Patrick Grant (designer)

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Patrick Grant
Patrick Grant de chez Nortons&sons à Londres..jpg
Grant at Norton & Sons
Born1 May 1972
Edinburgh
Scotland
ResidenceThree Mills, Bromley-by-Bow, East London
England
NationalityBritish
EducationUniversity of Leeds
Saïd Business School, University of Oxford
OccupationFashion designer
Partner(s)Katie Hillier[1]
AwardsMenswear Designer award at the British Fashion Awards 2010[2]
LabelsNorton & Sons
E. Tautz & Sons
 
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This article is about the fashion designer. For other people with a similar name, see Patrick Grant (disambiguation).
Patrick Grant
Patrick Grant de chez Nortons&sons à Londres..jpg
Grant at Norton & Sons
Born1 May 1972
Edinburgh
Scotland
ResidenceThree Mills, Bromley-by-Bow, East London
England
NationalityBritish
EducationUniversity of Leeds
Saïd Business School, University of Oxford
OccupationFashion designer
Partner(s)Katie Hillier[1]
AwardsMenswear Designer award at the British Fashion Awards 2010[2]
LabelsNorton & Sons
E. Tautz & Sons

Patrick Grant (born 1 May 1972) is a British fashion designer and creative director of bespoke tailors Norton & Sons of Savile Row. As a media figure he is best known as a judge on the television series, The Great British Sewing Bee.

After taking over Norton in 2005, Grant has been credited with rejuvenating the once ailing business. He relaunched E. Tautz & Sons as a ready to wear label in 2009, for which he was awarded the Menswear Designer award at the British Fashion Awards in 2010.

Early life[edit]

Grant was born in Edinburgh, and raised in the city's Morningside district.[3] His father James is an organic gardener while his mother Susan, now retired, worked for the University of Edinburgh.[4] His Musselburgh-born father had an eclectic career, including managing the pop band Marmalade before becoming an accountant.[3][5] He attended the Edinburgh Academy before joining Barnard Castle School as a boarding pupil. Grant explained that "My parents thought it would be better for me to be away from home. They have good friends who live not far from Barnard Castle and their two sons were there. So they knew the school and said it was good for rugby and I was mad on rugby."[3] Whilst at Barnard Castle he represented Scottish rugby union at U18 and U19 level, although his rugby career was cut short by a shoulder injury.[4] Grant lists his early fashion influences as Barbour, Burberry, Hunter, Lyle & Scott and Pringle.[4]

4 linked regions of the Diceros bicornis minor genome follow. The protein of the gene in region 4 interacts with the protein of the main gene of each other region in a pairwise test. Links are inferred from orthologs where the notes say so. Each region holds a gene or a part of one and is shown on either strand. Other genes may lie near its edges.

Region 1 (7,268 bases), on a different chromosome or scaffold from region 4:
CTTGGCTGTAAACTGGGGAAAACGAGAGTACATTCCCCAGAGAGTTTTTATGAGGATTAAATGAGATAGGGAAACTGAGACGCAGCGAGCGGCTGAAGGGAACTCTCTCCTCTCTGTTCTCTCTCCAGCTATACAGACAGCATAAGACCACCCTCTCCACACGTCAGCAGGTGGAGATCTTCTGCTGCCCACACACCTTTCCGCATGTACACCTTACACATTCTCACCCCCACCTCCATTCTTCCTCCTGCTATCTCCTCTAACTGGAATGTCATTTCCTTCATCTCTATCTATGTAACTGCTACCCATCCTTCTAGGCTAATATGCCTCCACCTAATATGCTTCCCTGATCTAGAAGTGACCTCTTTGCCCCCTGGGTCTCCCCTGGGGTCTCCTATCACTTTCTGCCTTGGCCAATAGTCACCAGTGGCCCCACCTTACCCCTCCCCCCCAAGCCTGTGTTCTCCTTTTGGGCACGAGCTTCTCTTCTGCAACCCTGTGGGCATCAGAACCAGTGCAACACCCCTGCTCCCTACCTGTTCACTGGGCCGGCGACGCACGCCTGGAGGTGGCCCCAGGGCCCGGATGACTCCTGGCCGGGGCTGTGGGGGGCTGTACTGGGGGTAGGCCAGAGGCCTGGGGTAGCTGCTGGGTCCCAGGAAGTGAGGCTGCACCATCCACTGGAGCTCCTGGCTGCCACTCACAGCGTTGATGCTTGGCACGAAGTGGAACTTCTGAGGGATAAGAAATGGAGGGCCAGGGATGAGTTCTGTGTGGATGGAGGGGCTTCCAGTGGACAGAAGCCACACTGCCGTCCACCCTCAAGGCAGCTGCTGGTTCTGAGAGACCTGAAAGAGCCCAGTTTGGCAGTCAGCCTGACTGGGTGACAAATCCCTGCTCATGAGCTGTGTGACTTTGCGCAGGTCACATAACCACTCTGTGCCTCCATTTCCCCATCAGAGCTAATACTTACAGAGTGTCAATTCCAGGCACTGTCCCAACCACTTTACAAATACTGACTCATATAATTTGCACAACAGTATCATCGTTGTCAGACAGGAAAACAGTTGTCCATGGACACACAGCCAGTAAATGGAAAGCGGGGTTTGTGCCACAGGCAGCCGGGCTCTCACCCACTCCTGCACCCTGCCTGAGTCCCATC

Grant completed a degree in material sciences at the University of Leeds in 1994.[6] He chose an engineering degree because of "a fascination with how things are made".[7] His course included a year spent at the University of Orleans.[8] After graduating, he moved to the United States where he worked as a ski instructor[4] as a counsellor at a summer camp in Santa Cruz, as a nanny, a landscape gardener and a model agent.[9] He returned to Britain in 1995 to take up a career in marketing, first at cable-makers BICC and Corning, before moving to optical components manufacturer Bookham Technology in 2000.[10] From 2004, Grant studied for a MBA degree, funded by Bookham, at Saïd Business School, University of Oxford, where he was a member of New College.[11][12] His thesis, completed in October 2005, focused on the regeneration of luxury fashion brands such as Burberry, and was titled "Is Burberry's formula for brand revitalisation replicable?".[11][12]

Career[edit]

Norton & Sons[edit]

Inside Norton & Sons, Savile Row

See more: Norton & Sons

Whilst at Saïd in 2005, Grant learned that Norton & Sons was being advertised for sale by the Granger family.[10] To pursue the sale, he accepted voluntary redundancy from Bookham. He was surprised at how low the asking price was, commenting: "you could pay more for a car. We're not talking millions but hundreds of thousands of pounds."[13] Grant was able to afford the business by selling his house, his car "and everything else" as well as borrowing from a bank and raising money from friends; two former Oxford classmates, friends from Leeds, and his former chief executive at Bookham.[10] The deal was completed in December 2005.[10]

Grant has described how: "It was a business in terrible shape; a wonderful artisanal tailor not making the best of its assets".[12] Over three years, he managed to rejuvenate the business by focusing on its heritage and increasing innovation and enthusiasm among management.[12][14] The company had attempted to diversify by selling guns and offering sporting tours; Grant re-concentrated the business on tailoring.[15] By 2011, Norton's customer base had increased from around 20 customers in 2005, to several hundred, tripling the number of suits made.[16] The business made a small profit in 2010 and tripled revenue, which now approaches £1 million a year.